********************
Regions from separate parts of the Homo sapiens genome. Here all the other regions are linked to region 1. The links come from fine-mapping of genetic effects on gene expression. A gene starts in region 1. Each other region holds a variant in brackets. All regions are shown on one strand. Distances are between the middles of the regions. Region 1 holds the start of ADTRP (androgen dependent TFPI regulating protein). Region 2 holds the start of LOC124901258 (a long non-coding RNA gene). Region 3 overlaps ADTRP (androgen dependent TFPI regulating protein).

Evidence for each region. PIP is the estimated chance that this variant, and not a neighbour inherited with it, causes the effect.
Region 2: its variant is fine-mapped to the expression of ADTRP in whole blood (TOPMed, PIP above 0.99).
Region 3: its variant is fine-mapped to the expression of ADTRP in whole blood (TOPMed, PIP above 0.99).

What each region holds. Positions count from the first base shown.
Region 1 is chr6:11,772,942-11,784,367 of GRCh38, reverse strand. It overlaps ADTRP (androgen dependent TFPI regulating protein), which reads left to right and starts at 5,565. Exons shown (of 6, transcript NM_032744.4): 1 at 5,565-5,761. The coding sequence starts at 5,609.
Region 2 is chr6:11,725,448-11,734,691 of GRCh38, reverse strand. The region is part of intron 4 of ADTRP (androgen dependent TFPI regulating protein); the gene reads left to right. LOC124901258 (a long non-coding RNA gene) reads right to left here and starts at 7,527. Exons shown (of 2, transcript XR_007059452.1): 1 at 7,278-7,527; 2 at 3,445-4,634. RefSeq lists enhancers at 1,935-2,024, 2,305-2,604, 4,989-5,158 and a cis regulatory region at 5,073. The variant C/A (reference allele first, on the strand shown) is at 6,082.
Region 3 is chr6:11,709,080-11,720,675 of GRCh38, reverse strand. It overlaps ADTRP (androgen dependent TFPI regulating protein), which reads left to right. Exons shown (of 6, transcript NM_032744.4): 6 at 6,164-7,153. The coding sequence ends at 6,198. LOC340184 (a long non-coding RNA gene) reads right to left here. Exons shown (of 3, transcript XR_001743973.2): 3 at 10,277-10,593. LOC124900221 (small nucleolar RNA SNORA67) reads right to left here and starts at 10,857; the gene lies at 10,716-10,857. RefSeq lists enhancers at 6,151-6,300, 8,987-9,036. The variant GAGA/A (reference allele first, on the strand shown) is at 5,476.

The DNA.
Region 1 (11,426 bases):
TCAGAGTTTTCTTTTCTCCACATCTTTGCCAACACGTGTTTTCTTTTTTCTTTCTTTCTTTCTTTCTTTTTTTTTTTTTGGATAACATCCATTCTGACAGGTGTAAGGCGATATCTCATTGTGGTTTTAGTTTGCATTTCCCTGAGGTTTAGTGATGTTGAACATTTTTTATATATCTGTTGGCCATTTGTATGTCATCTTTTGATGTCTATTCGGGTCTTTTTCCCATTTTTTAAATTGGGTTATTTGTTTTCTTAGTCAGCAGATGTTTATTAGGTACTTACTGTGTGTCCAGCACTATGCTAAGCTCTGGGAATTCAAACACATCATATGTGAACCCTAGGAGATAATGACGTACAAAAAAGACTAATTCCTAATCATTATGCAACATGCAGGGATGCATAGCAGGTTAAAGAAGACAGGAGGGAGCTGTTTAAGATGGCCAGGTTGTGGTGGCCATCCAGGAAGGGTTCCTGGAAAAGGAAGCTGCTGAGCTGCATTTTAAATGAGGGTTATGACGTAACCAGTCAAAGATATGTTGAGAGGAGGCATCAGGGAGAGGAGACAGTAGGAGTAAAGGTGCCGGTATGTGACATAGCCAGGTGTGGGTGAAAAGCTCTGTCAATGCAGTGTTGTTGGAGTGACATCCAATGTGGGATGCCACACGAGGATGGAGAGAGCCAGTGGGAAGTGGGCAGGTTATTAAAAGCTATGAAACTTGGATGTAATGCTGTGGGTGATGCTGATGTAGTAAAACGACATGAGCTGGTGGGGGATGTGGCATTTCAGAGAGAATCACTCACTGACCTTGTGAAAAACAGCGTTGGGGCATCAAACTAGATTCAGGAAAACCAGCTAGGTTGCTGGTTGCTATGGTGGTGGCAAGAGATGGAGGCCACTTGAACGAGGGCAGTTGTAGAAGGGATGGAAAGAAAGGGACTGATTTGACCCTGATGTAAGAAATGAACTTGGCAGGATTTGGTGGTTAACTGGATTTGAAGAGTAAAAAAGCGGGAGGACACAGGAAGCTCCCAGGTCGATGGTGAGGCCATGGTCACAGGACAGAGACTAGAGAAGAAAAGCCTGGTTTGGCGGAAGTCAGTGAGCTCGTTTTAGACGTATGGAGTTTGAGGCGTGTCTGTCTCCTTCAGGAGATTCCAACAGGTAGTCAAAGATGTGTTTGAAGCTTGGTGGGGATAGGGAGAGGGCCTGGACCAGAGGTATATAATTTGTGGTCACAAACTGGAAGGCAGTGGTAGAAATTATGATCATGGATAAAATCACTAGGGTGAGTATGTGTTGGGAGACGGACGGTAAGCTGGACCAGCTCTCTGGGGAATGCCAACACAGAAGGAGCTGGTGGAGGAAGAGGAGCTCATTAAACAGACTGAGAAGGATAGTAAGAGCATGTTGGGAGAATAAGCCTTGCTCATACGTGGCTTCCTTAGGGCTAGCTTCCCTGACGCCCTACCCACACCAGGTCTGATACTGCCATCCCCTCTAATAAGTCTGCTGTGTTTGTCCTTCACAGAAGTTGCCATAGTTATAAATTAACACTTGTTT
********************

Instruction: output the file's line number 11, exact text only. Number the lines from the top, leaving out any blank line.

TCAGAGTTTTCTTTTCTCCACATCTTTGCCAACACGTGTTTTCTTTTTTCTTTCTTTCTTTCTTTCTTTTTTTTTTTTTGGATAACATCCATTCTGACAGGTGTAAGGCGATATCTCATTGTGGTTTTAGTTTGCATTTCCCTGAGGTTTAGTGATGTTGAACATTTTTTATATATCTGTTGGCCATTTGTATGTCATCTTTTGATGTCTATTCGGGTCTTTTTCCCATTTTTTAAATTGGGTTATTTGTTTTCTTAGTCAGCAGATGTTTATTAGGTACTTACTGTGTGTCCAGCACTATGCTAAGCTCTGGGAATTCAAACACATCATATGTGAACCCTAGGAGATAATGACGTACAAAAAAGACTAATTCCTAATCATTATGCAACATGCAGGGATGCATAGCAGGTTAAAGAAGACAGGAGGGAGCTGTTTAAGATGGCCAGGTTGTGGTGGCCATCCAGGAAGGGTTCCTGGAAAAGGAAGCTGCTGAGCTGCATTTTAAATGAGGGTTATGACGTAACCAGTCAAAGATATGTTGAGAGGAGGCATCAGGGAGAGGAGACAGTAGGAGTAAAGGTGCCGGTATGTGACATAGCCAGGTGTGGGTGAAAAGCTCTGTCAATGCAGTGTTGTTGGAGTGACATCCAATGTGGGATGCCACACGAGGATGGAGAGAGCCAGTGGGAAGTGGGCAGGTTATTAAAAGCTATGAAACTTGGATGTAATGCTGTGGGTGATGCTGATGTAGTAAAACGACATGAGCTGGTGGGGGATGTGGCATTTCAGAGAGAATCACTCACTGACCTTGTGAAAAACAGCGTTGGGGCATCAAACTAGATTCAGGAAAACCAGCTAGGTTGCTGGTTGCTATGGTGGTGGCAAGAGATGGAGGCCACTTGAACGAGGGCAGTTGTAGAAGGGATGGAAAGAAAGGGACTGATTTGACCCTGATGTAAGAAATGAACTTGGCAGGATTTGGTGGTTAACTGGATTTGAAGAGTAAAAAAGCGGGAGGACACAGGAAGCTCCCAGGTCGATGGTGAGGCCATGGTCACAGGACAGAGACTAGAGAAGAAAAGCCTGGTTTGGCGGAAGTCAGTGAGCTCGTTTTAGACGTATGGAGTTTGAGGCGTGTCTGTCTCCTTCAGGAGATTCCAACAGGTAGTCAAAGATGTGTTTGAAGCTTGGTGGGGATAGGGAGAGGGCCTGGACCAGAGGTATATAATTTGTGGTCACAAACTGGAAGGCAGTGGTAGAAATTATGATCATGGATAAAATCACTAGGGTGAGTATGTGTTGGGAGACGGACGGTAAGCTGGACCAGCTCTCTGGGGAATGCCAACACAGAAGGAGCTGGTGGAGGAAGAGGAGCTCATTAAACAGACTGAGAAGGATAGTAAGAGCATGTTGGGAGAATAAGCCTTGCTCATACGTGGCTTCCTTAGGGCTAGCTTCCCTGACGCCCTACCCACACCAGGTCTGATACTGCCATCCCCTCTAATAAGTCTGCTGTGTTTGTCCTTCACAGAAGTTGCCATAGTTATAAATTAACACTTGTTT